Banks do it all the time. The strange and perhaps unfair thing is that the money they lend, which comes out of thin air, is paid back with real hard-earned money. Another fun thing is that, if everyone were getting equal loans all the time, nobody would get richer -- it would just mean steady inflation. You can get temporarily and locally richer, relative to those who don't take loans. Over time, the inhomogeneity will be spread out and seen as inflation, as opposed to wealth.
Caught and read the Finnish book "Sinä olet tähti -- matkaopas poptähteyteen". My
short review is at Bookcrossing.
Reading Robert Holdstock's short story collection In the Valley of the
Statues takes me back to the experiences of reading his novel Mythago
Wood a couple of years back. The anthology
has a stark contrast between other stories and the original Mythago
Wood, which was later expanded into the novel. I was again awestruck
by the story, and the effect was now compounded with my
explorations into Jungian metaphysics and the collective subconscious.
The sequels to the novel are seeming increasingly more intriguing.
I'm starting to feel like a student once again, like I should in my
current position. Lectures and dance lessons have begun,
and I feel significantly energized, despite having to wake up
inhumanly early in the morning ;)
For yet another reviewlet, I've started to watch the new Battlestar Galactica series, and I have rather mixed opinions on it. It's interesting enough that I keep watching, but there are many stylistic factors I don't like. There are many of the usual space opera cliches, but I find the American patriotic aspects more annoying. For example the glorification of warfare, what does it have to do in the big shiny SF future? Though technically this is not real SF by the virtue of being space opera ;)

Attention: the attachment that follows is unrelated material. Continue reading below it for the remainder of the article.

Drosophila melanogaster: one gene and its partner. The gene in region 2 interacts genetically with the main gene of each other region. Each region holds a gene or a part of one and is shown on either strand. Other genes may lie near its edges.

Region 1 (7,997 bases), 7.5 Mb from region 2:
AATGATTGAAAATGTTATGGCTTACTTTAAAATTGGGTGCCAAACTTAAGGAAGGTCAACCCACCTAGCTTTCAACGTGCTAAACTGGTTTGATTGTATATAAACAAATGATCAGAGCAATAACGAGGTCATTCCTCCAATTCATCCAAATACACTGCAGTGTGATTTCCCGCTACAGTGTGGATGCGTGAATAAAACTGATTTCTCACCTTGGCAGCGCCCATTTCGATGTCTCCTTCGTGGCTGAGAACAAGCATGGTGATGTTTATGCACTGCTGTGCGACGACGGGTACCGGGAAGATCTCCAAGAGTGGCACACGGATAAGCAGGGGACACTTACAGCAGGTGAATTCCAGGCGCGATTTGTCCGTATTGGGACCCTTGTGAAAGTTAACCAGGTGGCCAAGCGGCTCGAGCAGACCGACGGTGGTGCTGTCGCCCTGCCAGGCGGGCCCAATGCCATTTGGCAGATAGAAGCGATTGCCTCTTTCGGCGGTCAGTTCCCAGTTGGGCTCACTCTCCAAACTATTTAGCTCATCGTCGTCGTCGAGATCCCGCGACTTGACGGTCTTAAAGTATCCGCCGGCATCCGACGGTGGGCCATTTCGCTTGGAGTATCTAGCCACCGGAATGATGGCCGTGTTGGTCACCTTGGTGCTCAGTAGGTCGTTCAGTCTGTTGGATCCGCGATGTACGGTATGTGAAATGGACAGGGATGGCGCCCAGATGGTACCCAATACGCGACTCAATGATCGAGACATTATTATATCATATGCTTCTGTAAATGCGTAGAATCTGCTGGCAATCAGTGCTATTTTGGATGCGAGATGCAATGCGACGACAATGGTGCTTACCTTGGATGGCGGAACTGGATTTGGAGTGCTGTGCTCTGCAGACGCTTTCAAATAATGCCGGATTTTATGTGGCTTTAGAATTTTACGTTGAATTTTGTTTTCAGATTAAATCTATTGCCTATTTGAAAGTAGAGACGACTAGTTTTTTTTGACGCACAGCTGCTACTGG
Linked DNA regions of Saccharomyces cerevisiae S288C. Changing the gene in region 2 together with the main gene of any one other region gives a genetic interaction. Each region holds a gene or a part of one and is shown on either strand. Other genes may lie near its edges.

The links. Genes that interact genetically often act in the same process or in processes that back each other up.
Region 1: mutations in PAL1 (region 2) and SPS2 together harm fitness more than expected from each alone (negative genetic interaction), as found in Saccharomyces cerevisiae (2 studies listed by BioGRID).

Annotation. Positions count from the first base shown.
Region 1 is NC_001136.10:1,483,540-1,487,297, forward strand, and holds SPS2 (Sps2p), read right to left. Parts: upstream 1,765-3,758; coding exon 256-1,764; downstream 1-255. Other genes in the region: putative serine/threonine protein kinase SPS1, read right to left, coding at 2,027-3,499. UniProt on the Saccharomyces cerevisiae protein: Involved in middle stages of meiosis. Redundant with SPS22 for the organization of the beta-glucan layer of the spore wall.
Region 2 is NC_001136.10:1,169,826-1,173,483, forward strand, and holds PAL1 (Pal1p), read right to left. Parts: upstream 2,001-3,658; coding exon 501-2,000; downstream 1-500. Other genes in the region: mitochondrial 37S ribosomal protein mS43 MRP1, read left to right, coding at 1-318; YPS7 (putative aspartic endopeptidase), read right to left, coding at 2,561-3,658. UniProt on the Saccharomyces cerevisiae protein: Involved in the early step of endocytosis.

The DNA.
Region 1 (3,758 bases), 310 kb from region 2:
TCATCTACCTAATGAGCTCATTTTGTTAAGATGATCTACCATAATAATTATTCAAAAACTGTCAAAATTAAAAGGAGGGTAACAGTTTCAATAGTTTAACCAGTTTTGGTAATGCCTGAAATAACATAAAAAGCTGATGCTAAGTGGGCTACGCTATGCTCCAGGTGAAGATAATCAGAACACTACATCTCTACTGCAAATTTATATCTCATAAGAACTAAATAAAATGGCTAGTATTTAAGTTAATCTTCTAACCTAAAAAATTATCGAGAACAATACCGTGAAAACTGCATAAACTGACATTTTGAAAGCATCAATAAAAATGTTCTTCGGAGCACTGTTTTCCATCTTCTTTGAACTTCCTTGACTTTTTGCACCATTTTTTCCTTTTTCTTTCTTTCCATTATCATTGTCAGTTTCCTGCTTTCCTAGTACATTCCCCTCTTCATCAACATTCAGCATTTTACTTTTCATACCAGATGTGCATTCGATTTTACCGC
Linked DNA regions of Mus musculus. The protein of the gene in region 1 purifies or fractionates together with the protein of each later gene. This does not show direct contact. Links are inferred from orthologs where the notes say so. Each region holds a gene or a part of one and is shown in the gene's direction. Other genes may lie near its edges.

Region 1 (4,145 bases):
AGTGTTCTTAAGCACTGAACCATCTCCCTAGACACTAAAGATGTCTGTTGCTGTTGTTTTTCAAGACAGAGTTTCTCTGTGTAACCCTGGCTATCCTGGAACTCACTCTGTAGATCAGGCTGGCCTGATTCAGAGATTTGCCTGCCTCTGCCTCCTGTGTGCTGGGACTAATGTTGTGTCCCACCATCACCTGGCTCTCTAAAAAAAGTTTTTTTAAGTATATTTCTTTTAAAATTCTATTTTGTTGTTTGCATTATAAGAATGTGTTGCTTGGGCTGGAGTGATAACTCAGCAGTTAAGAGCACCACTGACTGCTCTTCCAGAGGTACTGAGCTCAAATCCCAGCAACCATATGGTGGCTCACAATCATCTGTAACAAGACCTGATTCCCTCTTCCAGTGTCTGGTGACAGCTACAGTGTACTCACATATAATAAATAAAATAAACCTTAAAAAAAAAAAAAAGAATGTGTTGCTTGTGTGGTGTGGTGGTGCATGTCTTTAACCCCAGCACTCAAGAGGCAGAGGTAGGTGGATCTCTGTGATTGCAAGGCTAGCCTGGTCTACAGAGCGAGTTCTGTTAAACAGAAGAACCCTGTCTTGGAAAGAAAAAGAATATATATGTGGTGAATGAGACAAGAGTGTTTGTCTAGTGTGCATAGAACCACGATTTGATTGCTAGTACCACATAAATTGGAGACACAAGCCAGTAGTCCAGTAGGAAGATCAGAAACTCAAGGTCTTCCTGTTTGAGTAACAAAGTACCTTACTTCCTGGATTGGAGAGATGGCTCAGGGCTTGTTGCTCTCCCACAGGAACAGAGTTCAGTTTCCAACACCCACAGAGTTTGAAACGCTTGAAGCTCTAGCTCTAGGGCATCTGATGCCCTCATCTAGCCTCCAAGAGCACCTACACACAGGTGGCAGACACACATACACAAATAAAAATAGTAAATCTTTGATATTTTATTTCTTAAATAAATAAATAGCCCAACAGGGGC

Warfare against foreign species is always a dumb starting point in SF, IMHO. The assumption of hostility in others seems like an allegory of today's world that is used to further the idea of glorified war. Thus I find man-made enemies (e.g. machines in The Matrix) slightly more palatable, but that is also annoying because it so obviously represents mankind's own self-destructive qualities. Then again, it's hard to write a story without a conflict. I only wish there weren't so much SF based on the current stupidity and greed in the world.
Whoa, it's been an entire week without posting, and I have a thing or
three to mention. Last Thursday my blues-rock band threw a little gig
at Voionmaa high school, as a part of the 'night
school' event. As evident from the pictures, I played the
keyboards since our current lineup has plenty of talented guitarists
already. I'll probably focus more on the keyboards from now on, and
maybe even some lead vocals.
This Thursday, after a nice rehearsal with the band, I watched Star Wreck: ITP again, as the DVD arrived. I must say it continued to be a positive surprise; the film stood on its own merits without the premiere night fever. The beginning seemed a little too slow or rambling at times, but otherwise it's a perfect SF comedy. In fact I feel I cannot appreciate all of the detail, as there are wreckloads of space opera references. On the other hand the film relies very much on its own original ideas, and it's only a part parody.